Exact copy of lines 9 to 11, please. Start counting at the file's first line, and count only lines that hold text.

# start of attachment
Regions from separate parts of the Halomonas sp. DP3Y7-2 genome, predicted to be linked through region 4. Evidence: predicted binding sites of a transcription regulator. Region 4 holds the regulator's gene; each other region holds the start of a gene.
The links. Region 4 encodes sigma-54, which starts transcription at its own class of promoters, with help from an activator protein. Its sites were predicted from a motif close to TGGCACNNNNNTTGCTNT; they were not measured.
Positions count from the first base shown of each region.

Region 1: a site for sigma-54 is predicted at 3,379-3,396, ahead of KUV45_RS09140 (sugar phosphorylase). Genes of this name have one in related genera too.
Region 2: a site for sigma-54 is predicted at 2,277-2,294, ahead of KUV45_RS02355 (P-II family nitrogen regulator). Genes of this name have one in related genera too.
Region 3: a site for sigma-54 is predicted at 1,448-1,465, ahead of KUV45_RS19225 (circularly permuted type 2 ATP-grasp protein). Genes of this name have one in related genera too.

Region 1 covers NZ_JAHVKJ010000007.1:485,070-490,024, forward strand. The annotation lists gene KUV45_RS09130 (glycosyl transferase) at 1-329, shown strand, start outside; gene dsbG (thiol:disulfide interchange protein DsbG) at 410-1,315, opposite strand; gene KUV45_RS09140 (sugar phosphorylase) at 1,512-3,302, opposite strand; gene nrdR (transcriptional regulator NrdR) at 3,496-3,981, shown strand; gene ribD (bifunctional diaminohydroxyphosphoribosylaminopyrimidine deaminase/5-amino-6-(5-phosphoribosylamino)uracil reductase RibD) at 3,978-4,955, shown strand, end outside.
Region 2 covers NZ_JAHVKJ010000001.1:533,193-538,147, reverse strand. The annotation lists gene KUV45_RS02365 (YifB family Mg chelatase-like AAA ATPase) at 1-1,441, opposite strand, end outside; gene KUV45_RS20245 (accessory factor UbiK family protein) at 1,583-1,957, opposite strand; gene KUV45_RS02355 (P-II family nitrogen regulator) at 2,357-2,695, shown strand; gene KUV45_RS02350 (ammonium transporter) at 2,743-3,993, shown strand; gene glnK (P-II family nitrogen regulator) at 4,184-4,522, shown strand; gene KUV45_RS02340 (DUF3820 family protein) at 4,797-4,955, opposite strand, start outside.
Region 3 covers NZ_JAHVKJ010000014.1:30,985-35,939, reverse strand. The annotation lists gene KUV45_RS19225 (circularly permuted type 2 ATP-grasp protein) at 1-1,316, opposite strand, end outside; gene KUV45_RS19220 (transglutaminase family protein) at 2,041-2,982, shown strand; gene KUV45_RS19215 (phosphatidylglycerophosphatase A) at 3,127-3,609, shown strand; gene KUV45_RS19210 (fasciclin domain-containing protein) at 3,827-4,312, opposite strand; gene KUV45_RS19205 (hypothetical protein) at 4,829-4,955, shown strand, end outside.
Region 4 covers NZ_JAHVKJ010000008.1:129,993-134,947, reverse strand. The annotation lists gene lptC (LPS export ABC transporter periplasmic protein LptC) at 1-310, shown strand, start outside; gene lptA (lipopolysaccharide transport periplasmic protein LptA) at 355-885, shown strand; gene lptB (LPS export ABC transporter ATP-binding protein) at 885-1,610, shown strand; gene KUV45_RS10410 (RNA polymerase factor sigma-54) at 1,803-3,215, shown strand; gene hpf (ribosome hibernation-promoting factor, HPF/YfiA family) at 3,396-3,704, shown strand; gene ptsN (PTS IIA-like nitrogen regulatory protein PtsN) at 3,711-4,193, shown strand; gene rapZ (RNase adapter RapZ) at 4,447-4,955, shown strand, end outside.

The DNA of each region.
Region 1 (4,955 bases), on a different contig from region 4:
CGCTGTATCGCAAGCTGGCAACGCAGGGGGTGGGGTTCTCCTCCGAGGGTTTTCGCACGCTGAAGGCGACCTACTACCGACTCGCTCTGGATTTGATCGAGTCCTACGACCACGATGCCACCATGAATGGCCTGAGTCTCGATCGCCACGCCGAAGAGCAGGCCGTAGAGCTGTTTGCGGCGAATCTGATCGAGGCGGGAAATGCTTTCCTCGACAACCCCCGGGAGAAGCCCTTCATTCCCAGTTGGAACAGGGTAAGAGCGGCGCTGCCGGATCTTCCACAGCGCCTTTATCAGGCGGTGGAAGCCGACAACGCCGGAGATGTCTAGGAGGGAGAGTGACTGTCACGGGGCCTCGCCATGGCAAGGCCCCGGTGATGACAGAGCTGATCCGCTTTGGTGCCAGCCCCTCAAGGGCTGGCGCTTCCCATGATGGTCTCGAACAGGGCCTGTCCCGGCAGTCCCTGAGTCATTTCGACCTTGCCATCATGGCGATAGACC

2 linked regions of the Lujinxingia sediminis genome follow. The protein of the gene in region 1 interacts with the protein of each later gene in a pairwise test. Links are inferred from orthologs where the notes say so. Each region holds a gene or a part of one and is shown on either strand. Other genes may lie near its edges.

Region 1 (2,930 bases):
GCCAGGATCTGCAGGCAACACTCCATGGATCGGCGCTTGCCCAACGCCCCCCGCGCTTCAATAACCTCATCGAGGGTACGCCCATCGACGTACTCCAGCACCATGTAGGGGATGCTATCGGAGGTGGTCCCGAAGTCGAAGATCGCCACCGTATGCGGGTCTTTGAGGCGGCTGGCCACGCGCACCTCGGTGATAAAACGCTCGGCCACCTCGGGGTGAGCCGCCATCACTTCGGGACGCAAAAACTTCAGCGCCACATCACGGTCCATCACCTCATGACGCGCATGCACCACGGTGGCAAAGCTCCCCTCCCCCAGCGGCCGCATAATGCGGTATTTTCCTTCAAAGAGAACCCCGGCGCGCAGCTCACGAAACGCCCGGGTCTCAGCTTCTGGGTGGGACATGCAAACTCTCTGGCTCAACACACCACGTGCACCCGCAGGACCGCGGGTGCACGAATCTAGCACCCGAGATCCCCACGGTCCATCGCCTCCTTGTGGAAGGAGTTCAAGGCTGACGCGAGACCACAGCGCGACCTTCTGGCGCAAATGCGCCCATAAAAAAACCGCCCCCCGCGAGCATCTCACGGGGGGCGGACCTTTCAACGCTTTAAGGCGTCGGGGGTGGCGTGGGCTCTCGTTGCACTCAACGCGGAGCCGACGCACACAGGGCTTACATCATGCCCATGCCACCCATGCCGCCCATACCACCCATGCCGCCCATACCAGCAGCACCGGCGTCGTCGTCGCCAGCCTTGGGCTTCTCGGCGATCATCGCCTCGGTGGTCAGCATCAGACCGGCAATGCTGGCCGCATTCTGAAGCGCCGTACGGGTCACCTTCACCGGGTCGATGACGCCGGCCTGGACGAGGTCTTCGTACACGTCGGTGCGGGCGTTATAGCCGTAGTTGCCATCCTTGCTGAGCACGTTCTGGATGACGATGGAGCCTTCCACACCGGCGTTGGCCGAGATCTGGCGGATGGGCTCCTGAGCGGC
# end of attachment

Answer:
Region 3 covers NZ_JAHVKJ010000014.1:30,985-35,939, reverse strand. The annotation lists gene KUV45_RS19225 (circularly permuted type 2 ATP-grasp protein) at 1-1,316, opposite strand, end outside; gene KUV45_RS19220 (transglutaminase family protein) at 2,041-2,982, shown strand; gene KUV45_RS19215 (phosphatidylglycerophosphatase A) at 3,127-3,609, shown strand; gene KUV45_RS19210 (fasciclin domain-containing protein) at 3,827-4,312, opposite strand; gene KUV45_RS19205 (hypothetical protein) at 4,829-4,955, shown strand, end outside.
Region 4 covers NZ_JAHVKJ010000008.1:129,993-134,947, reverse strand. The annotation lists gene lptC (LPS export ABC transporter periplasmic protein LptC) at 1-310, shown strand, start outside; gene lptA (lipopolysaccharide transport periplasmic protein LptA) at 355-885, shown strand; gene lptB (LPS export ABC transporter ATP-binding protein) at 885-1,610, shown strand; gene KUV45_RS10410 (RNA polymerase factor sigma-54) at 1,803-3,215, shown strand; gene hpf (ribosome hibernation-promoting factor, HPF/YfiA family) at 3,396-3,704, shown strand; gene ptsN (PTS IIA-like nitrogen regulatory protein PtsN) at 3,711-4,193, shown strand; gene rapZ (RNase adapter RapZ) at 4,447-4,955, shown strand, end outside.

The DNA of each region.